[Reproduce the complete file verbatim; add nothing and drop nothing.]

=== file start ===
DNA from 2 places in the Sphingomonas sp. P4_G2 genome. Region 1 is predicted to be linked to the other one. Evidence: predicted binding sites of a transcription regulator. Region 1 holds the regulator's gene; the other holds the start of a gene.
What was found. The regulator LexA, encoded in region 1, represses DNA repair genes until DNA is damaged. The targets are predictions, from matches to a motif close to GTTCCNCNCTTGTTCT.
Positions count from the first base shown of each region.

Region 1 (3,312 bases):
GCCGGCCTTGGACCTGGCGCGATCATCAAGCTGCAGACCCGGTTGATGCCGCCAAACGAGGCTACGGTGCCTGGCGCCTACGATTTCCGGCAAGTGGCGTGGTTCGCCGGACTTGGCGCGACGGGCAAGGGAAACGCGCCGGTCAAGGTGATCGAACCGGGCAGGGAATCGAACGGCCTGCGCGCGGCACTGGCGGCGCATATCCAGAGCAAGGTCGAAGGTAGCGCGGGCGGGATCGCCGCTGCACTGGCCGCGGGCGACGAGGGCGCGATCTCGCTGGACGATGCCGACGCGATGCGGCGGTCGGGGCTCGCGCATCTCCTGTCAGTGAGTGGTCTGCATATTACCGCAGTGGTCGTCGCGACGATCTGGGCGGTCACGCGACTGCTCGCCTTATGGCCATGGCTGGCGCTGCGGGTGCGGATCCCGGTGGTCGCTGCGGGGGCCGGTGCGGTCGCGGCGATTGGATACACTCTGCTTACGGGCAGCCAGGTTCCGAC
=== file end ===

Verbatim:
DNA from 2 places in the Sphingomonas sp. P4_G2 genome. Region 1 is predicted to be linked to the other one. Evidence: predicted binding sites of a transcription regulator. Region 1 holds the regulator's gene; the other holds the start of a gene.
What was found. The regulator LexA, encoded in region 1, represses DNA repair genes until DNA is damaged. The targets are predictions, from matches to a motif close to GTTCCNCNCTTGTTCT.
Positions count from the first base shown of each region.

Region 1 (3,312 bases):
GCCGGCCTTGGACCTGGCGCGATCATCAAGCTGCAGACCCGGTTGATGCCGCCAAACGAGGCTACGGTGCCTGGCGCCTACGATTTCCGGCAAGTGGCGTGGTTCGCCGGACTTGGCGCGACGGGCAAGGGAAACGCGCCGGTCAAGGTGATCGAACCGGGCAGGGAATCGAACGGCCTGCGCGCGGCACTGGCGGCGCATATCCAGAGCAAGGTCGAAGGTAGCGCGGGCGGGATCGCCGCTGCACTGGCCGCGGGCGACGAGGGCGCGATCTCGCTGGACGATGCCGACGCGATGCGGCGGTCGGGGCTCGCGCATCTCCTGTCAGTGAGTGGTCTGCATATTACCGCAGTGGTCGTCGCGACGATCTGGGCGGTCACGCGACTGCTCGCCTTATGGCCATGGCTGGCGCTGCGGGTGCGGATCCCGGTGGTCGCTGCGGGGGCCGGTGCGGTCGCGGCGATTGGATACACTCTGCTTACGGGCAGCCAGGTTCCGAC